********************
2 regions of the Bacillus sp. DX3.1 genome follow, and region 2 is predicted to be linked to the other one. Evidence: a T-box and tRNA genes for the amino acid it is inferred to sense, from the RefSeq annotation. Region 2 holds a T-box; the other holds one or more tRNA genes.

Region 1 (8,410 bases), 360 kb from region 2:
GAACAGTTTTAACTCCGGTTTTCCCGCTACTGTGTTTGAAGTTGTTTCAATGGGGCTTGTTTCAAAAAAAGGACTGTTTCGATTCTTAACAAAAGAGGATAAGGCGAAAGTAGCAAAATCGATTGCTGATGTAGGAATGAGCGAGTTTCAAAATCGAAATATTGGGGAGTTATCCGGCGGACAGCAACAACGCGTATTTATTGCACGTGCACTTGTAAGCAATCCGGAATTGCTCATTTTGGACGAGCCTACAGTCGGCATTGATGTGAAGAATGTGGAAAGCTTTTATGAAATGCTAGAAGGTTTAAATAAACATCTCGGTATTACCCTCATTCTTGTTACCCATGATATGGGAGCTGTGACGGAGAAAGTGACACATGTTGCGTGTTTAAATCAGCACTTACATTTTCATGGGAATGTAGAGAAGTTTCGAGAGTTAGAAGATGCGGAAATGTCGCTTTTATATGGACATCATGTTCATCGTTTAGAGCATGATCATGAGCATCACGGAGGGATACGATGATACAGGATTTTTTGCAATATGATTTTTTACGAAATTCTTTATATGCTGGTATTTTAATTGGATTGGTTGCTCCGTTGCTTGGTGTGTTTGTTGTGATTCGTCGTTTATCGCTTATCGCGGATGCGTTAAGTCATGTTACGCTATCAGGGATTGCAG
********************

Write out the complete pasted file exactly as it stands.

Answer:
2 regions of the Bacillus sp. DX3.1 genome follow, and region 2 is predicted to be linked to the other one. Evidence: a T-box and tRNA genes for the amino acid it is inferred to sense, from the RefSeq annotation. Region 2 holds a T-box; the other holds one or more tRNA genes.

Region 1 (8,410 bases), 360 kb from region 2:
GAACAGTTTTAACTCCGGTTTTCCCGCTACTGTGTTTGAAGTTGTTTCAATGGGGCTTGTTTCAAAAAAAGGACTGTTTCGATTCTTAACAAAAGAGGATAAGGCGAAAGTAGCAAAATCGATTGCTGATGTAGGAATGAGCGAGTTTCAAAATCGAAATATTGGGGAGTTATCCGGCGGACAGCAACAACGCGTATTTATTGCACGTGCACTTGTAAGCAATCCGGAATTGCTCATTTTGGACGAGCCTACAGTCGGCATTGATGTGAAGAATGTGGAAAGCTTTTATGAAATGCTAGAAGGTTTAAATAAACATCTCGGTATTACCCTCATTCTTGTTACCCATGATATGGGAGCTGTGACGGAGAAAGTGACACATGTTGCGTGTTTAAATCAGCACTTACATTTTCATGGGAATGTAGAGAAGTTTCGAGAGTTAGAAGATGCGGAAATGTCGCTTTTATATGGACATCATGTTCATCGTTTAGAGCATGATCATGAGCATCACGGAGGGATACGATGATACAGGATTTTTTGCAATATGATTTTTTACGAAATTCTTTATATGCTGGTATTTTAATTGGATTGGTTGCTCCGTTGCTTGGTGTGTTTGTTGTGATTCGTCGTTTATCGCTTATCGCGGATGCGTTAAGTCATGTTACGCTATCAGGGATTGCAG